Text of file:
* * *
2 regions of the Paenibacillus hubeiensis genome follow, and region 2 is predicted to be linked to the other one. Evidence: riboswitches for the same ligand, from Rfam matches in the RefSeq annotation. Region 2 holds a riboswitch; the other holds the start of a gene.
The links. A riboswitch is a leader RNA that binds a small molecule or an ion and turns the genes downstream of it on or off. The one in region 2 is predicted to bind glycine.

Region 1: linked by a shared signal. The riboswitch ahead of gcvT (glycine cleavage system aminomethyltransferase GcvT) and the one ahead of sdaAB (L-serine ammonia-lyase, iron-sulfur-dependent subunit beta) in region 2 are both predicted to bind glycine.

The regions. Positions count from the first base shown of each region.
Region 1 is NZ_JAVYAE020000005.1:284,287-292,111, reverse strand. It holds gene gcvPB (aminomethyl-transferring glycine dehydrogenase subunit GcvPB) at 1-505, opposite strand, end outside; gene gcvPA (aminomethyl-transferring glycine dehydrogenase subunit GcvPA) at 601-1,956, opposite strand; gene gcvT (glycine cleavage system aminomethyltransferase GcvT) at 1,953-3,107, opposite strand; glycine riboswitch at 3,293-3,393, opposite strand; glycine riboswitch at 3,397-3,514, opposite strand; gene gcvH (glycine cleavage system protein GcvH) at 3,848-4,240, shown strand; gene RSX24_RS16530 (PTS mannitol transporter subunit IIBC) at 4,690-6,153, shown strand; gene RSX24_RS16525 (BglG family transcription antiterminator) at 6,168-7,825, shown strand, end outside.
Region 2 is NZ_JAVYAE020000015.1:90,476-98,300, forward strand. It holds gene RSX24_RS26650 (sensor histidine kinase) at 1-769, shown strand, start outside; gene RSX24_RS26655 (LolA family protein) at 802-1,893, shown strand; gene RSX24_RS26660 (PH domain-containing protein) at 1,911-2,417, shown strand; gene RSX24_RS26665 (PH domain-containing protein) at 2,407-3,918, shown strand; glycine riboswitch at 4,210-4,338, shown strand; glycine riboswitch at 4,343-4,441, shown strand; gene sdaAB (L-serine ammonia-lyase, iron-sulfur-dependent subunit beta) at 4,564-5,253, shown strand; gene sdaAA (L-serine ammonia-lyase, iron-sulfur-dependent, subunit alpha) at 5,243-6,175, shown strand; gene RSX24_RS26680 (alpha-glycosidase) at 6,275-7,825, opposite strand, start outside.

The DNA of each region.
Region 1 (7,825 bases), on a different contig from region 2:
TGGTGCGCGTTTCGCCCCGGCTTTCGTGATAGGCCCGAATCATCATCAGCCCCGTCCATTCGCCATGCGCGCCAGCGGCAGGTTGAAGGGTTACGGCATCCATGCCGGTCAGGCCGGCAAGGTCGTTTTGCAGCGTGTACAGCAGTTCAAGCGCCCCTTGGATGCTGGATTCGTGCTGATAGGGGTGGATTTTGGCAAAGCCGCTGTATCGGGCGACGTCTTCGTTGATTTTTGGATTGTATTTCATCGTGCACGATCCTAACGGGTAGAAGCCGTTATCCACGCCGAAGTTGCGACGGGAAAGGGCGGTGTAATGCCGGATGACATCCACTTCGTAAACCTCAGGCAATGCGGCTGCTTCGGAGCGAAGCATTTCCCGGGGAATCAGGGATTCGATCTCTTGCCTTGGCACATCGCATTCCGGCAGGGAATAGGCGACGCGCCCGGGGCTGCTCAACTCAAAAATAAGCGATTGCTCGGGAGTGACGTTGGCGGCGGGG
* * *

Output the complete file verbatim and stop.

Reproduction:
2 regions of the Paenibacillus hubeiensis genome follow, and region 2 is predicted to be linked to the other one. Evidence: riboswitches for the same ligand, from Rfam matches in the RefSeq annotation. Region 2 holds a riboswitch; the other holds the start of a gene.
The links. A riboswitch is a leader RNA that binds a small molecule or an ion and turns the genes downstream of it on or off. The one in region 2 is predicted to bind glycine.

Region 1: linked by a shared signal. The riboswitch ahead of gcvT (glycine cleavage system aminomethyltransferase GcvT) and the one ahead of sdaAB (L-serine ammonia-lyase, iron-sulfur-dependent subunit beta) in region 2 are both predicted to bind glycine.

The regions. Positions count from the first base shown of each region.
Region 1 is NZ_JAVYAE020000005.1:284,287-292,111, reverse strand. It holds gene gcvPB (aminomethyl-transferring glycine dehydrogenase subunit GcvPB) at 1-505, opposite strand, end outside; gene gcvPA (aminomethyl-transferring glycine dehydrogenase subunit GcvPA) at 601-1,956, opposite strand; gene gcvT (glycine cleavage system aminomethyltransferase GcvT) at 1,953-3,107, opposite strand; glycine riboswitch at 3,293-3,393, opposite strand; glycine riboswitch at 3,397-3,514, opposite strand; gene gcvH (glycine cleavage system protein GcvH) at 3,848-4,240, shown strand; gene RSX24_RS16530 (PTS mannitol transporter subunit IIBC) at 4,690-6,153, shown strand; gene RSX24_RS16525 (BglG family transcription antiterminator) at 6,168-7,825, shown strand, end outside.
Region 2 is NZ_JAVYAE020000015.1:90,476-98,300, forward strand. It holds gene RSX24_RS26650 (sensor histidine kinase) at 1-769, shown strand, start outside; gene RSX24_RS26655 (LolA family protein) at 802-1,893, shown strand; gene RSX24_RS26660 (PH domain-containing protein) at 1,911-2,417, shown strand; gene RSX24_RS26665 (PH domain-containing protein) at 2,407-3,918, shown strand; glycine riboswitch at 4,210-4,338, shown strand; glycine riboswitch at 4,343-4,441, shown strand; gene sdaAB (L-serine ammonia-lyase, iron-sulfur-dependent subunit beta) at 4,564-5,253, shown strand; gene sdaAA (L-serine ammonia-lyase, iron-sulfur-dependent, subunit alpha) at 5,243-6,175, shown strand; gene RSX24_RS26680 (alpha-glycosidase) at 6,275-7,825, opposite strand, start outside.

The DNA of each region.
Region 1 (7,825 bases), on a different contig from region 2:
TGGTGCGCGTTTCGCCCCGGCTTTCGTGATAGGCCCGAATCATCATCAGCCCCGTCCATTCGCCATGCGCGCCAGCGGCAGGTTGAAGGGTTACGGCATCCATGCCGGTCAGGCCGGCAAGGTCGTTTTGCAGCGTGTACAGCAGTTCAAGCGCCCCTTGGATGCTGGATTCGTGCTGATAGGGGTGGATTTTGGCAAAGCCGCTGTATCGGGCGACGTCTTCGTTGATTTTTGGATTGTATTTCATCGTGCACGATCCTAACGGGTAGAAGCCGTTATCCACGCCGAAGTTGCGACGGGAAAGGGCGGTGTAATGCCGGATGACATCCACTTCGTAAACCTCAGGCAATGCGGCTGCTTCGGAGCGAAGCATTTCCCGGGGAATCAGGGATTCGATCTCTTGCCTTGGCACATCGCATTCCGGCAGGGAATAGGCGACGCGCCCGGGGCTGCTCAACTCAAAAATAAGCGATTGCTCGGGAGTGACGTTGGCGGCGGGG